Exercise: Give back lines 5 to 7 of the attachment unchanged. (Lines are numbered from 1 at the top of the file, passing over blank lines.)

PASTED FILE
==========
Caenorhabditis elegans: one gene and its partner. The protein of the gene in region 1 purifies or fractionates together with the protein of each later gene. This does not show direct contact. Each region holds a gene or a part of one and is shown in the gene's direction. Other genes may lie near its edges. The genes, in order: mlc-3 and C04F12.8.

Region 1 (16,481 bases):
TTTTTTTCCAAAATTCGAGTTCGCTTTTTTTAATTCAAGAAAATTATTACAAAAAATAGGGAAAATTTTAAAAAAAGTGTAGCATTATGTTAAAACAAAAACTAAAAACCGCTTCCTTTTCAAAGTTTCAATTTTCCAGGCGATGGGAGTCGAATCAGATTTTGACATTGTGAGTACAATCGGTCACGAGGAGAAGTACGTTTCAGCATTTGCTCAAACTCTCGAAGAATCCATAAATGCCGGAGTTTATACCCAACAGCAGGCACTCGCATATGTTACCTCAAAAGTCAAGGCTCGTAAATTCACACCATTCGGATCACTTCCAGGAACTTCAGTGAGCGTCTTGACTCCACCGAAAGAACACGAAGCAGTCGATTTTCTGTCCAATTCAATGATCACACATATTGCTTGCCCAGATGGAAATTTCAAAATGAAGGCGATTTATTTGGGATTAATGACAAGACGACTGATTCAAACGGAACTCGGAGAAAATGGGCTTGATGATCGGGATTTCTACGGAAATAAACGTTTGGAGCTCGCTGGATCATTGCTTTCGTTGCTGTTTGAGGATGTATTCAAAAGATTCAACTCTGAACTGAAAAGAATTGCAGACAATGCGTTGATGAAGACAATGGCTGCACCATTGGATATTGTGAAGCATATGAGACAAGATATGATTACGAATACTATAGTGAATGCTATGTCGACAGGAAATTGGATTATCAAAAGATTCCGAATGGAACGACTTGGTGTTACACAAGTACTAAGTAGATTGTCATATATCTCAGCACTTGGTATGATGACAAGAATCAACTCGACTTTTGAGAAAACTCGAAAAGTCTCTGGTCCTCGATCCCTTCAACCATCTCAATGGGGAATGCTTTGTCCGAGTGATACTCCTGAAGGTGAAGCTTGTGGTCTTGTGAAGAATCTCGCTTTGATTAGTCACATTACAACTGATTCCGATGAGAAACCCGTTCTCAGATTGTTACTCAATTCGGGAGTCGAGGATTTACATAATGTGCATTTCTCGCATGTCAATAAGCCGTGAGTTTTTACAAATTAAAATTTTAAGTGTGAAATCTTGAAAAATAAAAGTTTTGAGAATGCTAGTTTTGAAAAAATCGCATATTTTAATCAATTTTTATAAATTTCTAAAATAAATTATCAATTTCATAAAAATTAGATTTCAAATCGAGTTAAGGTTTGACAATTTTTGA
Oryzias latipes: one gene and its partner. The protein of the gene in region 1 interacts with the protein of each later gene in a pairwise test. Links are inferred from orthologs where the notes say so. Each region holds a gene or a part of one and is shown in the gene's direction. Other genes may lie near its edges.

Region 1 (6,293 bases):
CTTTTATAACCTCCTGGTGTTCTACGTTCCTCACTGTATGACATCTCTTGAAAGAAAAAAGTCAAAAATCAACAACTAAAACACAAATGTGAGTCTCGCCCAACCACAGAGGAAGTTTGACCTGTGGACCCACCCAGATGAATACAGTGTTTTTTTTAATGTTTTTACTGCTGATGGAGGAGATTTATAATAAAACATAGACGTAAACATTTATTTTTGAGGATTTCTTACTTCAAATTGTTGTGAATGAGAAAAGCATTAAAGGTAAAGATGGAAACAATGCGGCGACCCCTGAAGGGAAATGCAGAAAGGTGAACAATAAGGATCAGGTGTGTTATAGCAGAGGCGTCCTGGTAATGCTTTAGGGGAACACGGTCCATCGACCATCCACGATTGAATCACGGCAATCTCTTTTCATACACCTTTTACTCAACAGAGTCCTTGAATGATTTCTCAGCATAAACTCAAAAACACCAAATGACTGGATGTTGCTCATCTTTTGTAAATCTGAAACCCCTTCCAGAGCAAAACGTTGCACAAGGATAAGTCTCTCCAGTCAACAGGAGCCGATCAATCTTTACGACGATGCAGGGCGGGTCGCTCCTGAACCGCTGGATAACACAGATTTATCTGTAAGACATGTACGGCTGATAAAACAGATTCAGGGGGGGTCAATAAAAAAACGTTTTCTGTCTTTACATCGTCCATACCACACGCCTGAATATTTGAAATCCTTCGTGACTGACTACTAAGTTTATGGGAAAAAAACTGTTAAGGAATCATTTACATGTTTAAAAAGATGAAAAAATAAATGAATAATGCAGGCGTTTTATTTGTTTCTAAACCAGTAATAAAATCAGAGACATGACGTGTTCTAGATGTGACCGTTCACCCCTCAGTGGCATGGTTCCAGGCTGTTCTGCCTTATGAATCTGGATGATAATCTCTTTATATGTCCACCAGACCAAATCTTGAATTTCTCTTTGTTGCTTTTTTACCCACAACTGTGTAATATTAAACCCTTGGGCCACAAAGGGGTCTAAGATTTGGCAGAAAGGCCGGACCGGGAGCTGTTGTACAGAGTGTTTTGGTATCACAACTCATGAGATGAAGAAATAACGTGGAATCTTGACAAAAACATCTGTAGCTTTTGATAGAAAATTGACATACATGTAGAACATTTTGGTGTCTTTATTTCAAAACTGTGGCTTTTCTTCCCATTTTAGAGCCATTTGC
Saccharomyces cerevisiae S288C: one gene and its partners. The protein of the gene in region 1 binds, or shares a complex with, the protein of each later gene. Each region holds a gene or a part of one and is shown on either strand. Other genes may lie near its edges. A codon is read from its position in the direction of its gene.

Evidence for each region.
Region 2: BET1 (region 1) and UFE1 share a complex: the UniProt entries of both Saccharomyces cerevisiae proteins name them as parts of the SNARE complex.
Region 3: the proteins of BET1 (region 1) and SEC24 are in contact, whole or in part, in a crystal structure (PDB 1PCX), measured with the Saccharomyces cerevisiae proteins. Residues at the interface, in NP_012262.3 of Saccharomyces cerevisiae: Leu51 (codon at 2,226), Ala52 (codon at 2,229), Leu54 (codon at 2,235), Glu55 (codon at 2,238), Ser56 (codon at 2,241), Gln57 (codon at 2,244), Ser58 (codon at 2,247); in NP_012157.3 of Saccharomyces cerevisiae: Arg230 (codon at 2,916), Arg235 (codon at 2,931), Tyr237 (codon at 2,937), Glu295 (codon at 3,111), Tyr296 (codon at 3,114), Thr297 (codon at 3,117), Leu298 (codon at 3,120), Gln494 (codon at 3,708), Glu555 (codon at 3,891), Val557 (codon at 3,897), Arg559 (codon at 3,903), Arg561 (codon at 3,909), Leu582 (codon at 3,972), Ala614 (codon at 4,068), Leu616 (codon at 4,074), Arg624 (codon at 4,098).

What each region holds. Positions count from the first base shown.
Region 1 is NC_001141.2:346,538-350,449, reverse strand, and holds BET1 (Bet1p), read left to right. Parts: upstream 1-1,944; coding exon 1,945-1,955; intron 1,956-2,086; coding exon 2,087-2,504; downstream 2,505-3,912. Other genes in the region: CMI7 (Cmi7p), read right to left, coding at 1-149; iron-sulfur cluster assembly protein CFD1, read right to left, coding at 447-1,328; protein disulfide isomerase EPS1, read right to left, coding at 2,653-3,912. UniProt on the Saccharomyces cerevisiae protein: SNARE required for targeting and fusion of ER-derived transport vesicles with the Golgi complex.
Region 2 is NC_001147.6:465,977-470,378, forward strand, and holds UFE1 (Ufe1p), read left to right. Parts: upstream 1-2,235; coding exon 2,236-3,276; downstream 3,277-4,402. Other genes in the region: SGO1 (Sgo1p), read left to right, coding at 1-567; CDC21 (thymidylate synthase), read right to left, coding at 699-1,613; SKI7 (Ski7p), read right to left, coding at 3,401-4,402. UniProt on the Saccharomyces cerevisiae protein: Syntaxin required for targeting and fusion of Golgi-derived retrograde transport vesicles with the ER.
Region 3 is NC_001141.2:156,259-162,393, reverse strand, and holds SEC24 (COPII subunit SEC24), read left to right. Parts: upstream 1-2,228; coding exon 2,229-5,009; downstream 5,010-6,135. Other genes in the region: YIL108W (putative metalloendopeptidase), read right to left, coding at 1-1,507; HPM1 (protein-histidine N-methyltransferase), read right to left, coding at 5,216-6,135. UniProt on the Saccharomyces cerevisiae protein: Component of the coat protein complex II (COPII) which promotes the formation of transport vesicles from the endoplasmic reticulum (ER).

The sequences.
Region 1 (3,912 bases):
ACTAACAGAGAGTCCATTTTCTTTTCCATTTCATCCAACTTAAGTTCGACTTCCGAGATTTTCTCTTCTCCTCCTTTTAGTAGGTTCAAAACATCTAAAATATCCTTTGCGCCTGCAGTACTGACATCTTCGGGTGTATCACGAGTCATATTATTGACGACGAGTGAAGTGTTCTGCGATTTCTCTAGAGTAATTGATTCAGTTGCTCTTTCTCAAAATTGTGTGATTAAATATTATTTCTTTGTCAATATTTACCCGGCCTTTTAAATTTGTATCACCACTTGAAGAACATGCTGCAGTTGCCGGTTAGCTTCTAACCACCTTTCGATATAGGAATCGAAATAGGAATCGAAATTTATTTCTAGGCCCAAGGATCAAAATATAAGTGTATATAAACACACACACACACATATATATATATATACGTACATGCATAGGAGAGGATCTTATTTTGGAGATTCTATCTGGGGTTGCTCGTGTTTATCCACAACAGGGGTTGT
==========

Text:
Region 1 (6,293 bases):
CTTTTATAACCTCCTGGTGTTCTACGTTCCTCACTGTATGACATCTCTTGAAAGAAAAAAGTCAAAAATCAACAACTAAAACACAAATGTGAGTCTCGCCCAACCACAGAGGAAGTTTGACCTGTGGACCCACCCAGATGAATACAGTGTTTTTTTTAATGTTTTTACTGCTGATGGAGGAGATTTATAATAAAACATAGACGTAAACATTTATTTTTGAGGATTTCTTACTTCAAATTGTTGTGAATGAGAAAAGCATTAAAGGTAAAGATGGAAACAATGCGGCGACCCCTGAAGGGAAATGCAGAAAGGTGAACAATAAGGATCAGGTGTGTTATAGCAGAGGCGTCCTGGTAATGCTTTAGGGGAACACGGTCCATCGACCATCCACGATTGAATCACGGCAATCTCTTTTCATACACCTTTTACTCAACAGAGTCCTTGAATGATTTCTCAGCATAAACTCAAAAACACCAAATGACTGGATGTTGCTCATCTTTTGTAAATCTGAAACCCCTTCCAGAGCAAAACGTTGCACAAGGATAAGTCTCTCCAGTCAACAGGAGCCGATCAATCTTTACGACGATGCAGGGCGGGTCGCTCCTGAACCGCTGGATAACACAGATTTATCTGTAAGACATGTACGGCTGATAAAACAGATTCAGGGGGGGTCAATAAAAAAACGTTTTCTGTCTTTACATCGTCCATACCACACGCCTGAATATTTGAAATCCTTCGTGACTGACTACTAAGTTTATGGGAAAAAAACTGTTAAGGAATCATTTACATGTTTAAAAAGATGAAAAAATAAATGAATAATGCAGGCGTTTTATTTGTTTCTAAACCAGTAATAAAATCAGAGACATGACGTGTTCTAGATGTGACCGTTCACCCCTCAGTGGCATGGTTCCAGGCTGTTCTGCCTTATGAATCTGGATGATAATCTCTTTATATGTCCACCAGACCAAATCTTGAATTTCTCTTTGTTGCTTTTTTACCCACAACTGTGTAATATTAAACCCTTGGGCCACAAAGGGGTCTAAGATTTGGCAGAAAGGCCGGACCGGGAGCTGTTGTACAGAGTGTTTTGGTATCACAACTCATGAGATGAAGAAATAACGTGGAATCTTGACAAAAACATCTGTAGCTTTTGATAGAAAATTGACATACATGTAGAACATTTTGGTGTCTTTATTTCAAAACTGTGGCTTTTCTTCCCATTTTAGAGCCATTTGC
Saccharomyces cerevisiae S288C: one gene and its partners. The protein of the gene in region 1 binds, or shares a complex with, the protein of each later gene. Each region holds a gene or a part of one and is shown on either strand. Other genes may lie near its edges. A codon is read from its position in the direction of its gene.